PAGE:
Resolution Statement 05696-18 A woman v Leamington Spa Courier
Summary of complaint
1. A woman complained to the Independent Press Standards Organisation that the Leamington Spa Courier breached Clause 2 (Privacy) and Clause 6 (Children) of the Editors’ Code of Practice in an article headlined “LAMP provides a lifeline to families across the district”, published on 17 August 2018.
2. The article was a letter to the publication written by the complainant. In it, the complainant argued that provision of specialist education in her area for children with additional needs should be continued. She said that her child has additional needs, and attended the school in question. At the end of the letter, the complainant’s full name and partial address were published.
3. The complainant said that the article breached Clause 2 (Privacy), because it included her name and address, information that she had specifically requested that the publication withhold. She said that this meant her child could be identified from the letter, and that where he went to school was private information. She was also very concerned that people who were previously not aware of her child’s learning difficulties might now know, as a result of this letter.
4. The complaint also said that the article breached Clause 6 (Children) because identifying her child, his school, and the fact of his learning difficulties represented an intrusion on her child’s time at school, and could cause safeguarding issues.
5. When the publication was initially contacted by the complainant, it questioned whether the complainant had made her request for anonymity sufficiently clear. However, later in correspondence, the publication acknowledged that it had made a serious mistake in publishing the complainant’s details, and accepted that it was responsible for the error.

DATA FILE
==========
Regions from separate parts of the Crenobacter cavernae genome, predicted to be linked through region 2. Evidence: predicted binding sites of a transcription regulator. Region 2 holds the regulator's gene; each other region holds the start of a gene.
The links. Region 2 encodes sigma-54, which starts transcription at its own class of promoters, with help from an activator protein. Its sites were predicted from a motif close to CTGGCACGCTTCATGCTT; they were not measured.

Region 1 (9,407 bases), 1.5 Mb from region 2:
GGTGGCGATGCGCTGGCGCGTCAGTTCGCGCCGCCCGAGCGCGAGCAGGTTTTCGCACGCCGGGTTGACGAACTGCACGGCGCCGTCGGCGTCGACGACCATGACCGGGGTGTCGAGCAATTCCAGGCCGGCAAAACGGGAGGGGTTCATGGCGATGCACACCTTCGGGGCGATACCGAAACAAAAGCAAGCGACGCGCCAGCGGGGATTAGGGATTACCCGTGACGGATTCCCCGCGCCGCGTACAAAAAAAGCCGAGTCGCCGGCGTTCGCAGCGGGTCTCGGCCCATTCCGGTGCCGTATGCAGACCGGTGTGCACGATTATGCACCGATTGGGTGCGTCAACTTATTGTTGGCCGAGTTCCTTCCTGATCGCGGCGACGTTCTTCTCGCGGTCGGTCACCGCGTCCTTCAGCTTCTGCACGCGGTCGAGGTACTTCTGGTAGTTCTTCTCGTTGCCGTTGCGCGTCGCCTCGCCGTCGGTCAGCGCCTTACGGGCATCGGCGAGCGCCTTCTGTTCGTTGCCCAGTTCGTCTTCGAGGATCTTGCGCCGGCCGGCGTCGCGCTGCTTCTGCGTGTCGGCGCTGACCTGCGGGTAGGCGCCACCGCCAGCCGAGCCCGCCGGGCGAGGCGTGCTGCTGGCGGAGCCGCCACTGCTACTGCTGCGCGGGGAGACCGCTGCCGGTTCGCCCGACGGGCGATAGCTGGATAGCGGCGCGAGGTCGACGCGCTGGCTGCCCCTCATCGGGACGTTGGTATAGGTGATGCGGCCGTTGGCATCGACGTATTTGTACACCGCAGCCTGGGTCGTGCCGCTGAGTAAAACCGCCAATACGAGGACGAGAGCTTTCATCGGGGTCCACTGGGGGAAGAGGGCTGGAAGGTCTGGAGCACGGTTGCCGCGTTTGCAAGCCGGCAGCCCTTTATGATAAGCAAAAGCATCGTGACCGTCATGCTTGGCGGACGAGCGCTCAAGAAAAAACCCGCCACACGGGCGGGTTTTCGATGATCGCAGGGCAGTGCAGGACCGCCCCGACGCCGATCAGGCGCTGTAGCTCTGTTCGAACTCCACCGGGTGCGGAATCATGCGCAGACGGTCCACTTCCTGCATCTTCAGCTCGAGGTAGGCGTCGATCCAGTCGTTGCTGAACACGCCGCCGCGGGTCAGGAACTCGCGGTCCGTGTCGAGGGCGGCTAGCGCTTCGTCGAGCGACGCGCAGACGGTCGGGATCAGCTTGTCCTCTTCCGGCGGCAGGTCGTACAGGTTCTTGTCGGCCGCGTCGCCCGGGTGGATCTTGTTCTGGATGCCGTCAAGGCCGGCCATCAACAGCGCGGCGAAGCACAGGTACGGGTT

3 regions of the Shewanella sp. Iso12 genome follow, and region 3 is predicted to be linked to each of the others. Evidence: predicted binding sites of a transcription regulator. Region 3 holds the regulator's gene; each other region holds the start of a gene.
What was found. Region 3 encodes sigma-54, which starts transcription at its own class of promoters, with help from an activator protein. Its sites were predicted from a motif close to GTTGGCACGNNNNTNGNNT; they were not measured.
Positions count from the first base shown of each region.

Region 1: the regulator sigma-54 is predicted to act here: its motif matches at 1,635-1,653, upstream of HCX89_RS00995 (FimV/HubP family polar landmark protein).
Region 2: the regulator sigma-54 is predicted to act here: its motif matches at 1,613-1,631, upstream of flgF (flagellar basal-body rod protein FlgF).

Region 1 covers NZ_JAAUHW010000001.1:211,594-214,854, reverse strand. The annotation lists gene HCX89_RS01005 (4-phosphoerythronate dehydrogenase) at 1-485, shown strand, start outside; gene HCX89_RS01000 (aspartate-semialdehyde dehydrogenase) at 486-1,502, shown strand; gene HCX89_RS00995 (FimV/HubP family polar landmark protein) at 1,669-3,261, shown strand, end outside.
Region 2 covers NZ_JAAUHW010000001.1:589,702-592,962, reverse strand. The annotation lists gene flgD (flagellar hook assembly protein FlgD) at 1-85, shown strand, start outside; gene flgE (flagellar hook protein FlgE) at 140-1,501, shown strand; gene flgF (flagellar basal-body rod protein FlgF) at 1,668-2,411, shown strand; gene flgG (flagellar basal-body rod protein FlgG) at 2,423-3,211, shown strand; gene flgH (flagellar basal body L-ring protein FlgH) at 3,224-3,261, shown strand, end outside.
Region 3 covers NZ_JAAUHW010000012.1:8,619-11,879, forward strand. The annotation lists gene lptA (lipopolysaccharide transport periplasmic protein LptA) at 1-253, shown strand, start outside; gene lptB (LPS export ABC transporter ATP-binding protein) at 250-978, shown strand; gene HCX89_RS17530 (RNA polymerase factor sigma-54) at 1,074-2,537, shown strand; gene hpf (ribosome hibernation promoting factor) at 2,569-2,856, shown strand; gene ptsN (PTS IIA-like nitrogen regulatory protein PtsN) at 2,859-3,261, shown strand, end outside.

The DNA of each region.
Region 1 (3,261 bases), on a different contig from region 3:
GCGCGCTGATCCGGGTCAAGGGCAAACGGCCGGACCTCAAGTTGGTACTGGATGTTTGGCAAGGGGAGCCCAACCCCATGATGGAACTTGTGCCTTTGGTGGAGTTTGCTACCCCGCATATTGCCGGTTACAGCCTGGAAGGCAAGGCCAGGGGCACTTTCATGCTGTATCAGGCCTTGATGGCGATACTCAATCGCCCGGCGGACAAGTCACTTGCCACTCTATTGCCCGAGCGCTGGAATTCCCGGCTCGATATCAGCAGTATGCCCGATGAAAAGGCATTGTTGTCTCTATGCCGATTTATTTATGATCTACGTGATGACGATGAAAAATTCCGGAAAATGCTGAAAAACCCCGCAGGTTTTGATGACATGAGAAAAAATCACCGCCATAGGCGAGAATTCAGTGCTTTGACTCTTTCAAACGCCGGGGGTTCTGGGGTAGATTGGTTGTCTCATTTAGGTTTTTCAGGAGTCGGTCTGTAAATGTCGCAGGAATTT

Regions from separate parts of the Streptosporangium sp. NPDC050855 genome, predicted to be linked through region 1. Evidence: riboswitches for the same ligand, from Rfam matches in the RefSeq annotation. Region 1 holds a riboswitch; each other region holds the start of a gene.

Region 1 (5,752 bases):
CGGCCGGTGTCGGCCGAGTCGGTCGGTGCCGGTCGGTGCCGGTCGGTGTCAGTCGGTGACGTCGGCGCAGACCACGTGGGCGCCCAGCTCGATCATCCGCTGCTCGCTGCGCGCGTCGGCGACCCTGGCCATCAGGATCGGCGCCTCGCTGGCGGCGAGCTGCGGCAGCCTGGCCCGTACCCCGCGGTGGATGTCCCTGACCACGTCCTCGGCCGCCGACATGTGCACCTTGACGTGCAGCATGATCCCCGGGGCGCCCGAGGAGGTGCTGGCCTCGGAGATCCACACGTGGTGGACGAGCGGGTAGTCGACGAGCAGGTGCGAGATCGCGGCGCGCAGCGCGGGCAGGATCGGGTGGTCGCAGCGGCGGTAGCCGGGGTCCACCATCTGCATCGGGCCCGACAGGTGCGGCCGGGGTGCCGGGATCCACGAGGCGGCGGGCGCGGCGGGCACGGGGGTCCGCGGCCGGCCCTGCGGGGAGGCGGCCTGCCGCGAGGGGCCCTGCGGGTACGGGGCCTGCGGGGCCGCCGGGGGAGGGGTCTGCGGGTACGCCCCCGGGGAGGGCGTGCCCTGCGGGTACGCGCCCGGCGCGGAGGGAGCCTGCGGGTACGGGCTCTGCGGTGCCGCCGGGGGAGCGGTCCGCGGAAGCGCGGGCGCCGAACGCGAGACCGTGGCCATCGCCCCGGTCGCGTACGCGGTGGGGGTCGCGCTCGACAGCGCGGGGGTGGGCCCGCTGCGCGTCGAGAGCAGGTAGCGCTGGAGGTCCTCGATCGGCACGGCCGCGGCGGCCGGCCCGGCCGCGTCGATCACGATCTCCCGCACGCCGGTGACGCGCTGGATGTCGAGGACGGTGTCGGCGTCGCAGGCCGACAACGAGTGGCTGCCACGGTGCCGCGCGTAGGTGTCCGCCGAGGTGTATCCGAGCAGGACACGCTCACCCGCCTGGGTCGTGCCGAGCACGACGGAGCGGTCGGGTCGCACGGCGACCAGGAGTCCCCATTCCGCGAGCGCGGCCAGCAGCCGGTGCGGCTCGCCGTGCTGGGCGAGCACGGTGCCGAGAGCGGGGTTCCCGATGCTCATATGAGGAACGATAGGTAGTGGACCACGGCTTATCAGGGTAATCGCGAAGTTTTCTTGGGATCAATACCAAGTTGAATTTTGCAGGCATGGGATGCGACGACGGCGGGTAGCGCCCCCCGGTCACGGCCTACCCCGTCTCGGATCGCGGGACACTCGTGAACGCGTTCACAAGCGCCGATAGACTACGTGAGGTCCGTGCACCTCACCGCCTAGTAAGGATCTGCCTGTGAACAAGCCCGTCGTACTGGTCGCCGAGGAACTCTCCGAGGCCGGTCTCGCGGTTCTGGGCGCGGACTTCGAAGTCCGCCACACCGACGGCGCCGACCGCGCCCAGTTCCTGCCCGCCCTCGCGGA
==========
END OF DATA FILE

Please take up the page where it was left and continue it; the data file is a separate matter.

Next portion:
Relevant Code provisions
6. Clause 2 (Privacy)
i) Everyone is entitled to respect for his or her private and family life, home, health and correspondence, including digital communications.
ii) Editors will be expected to justify intrusions into any individual's private life without consent. In considering an individual's reasonable expectation of privacy, account will be taken of the complainant's own public disclosures of information and the extent to which the material complained about is already in the public domain or will become so.
iii) It is unacceptable to photograph individuals, without their consent, in public or private places where there is a reasonable expectation of privacy.
Clause 6 (Children)
i) All pupils should be free to complete their time at school without unnecessary intrusion.
ii) They must not be approached or photographed at school without permission of the school authorities.
iii) Children under 16 must not be interviewed or photographed on issues involving their own or another child’s welfare unless a custodial parent or similarly responsible adult consents.
iv) Children under 16 must not be paid for material involving their welfare, nor parents or guardians for material about their children or wards, unless it is clearly in the child's interest.
v) Editors must not use the fame, notoriety or position of a parent or guardian as sole justification for publishing details of a child's private life.
7. The complaint was not resolved through direct correspondence between the parties. IPSO therefore began an investigation into the matter.
8. During IPSO’s
investigation, the publication offered a private letter of apology to the
complainant, which accepted full responsibility for the mistake, and assured
the complainant that action had been taken within the publication to avoid a
repeat of the situation.
9. The complainant
said that this would resolve the matter to her satisfaction.
10. As the complaint was successfully mediated, the
Complaints Committee did not make a determination as to whether there had been
any breach of the Code.
Date complaint received: 22/08/2018
Date complaint concluded by IPSO: 13/09/2018
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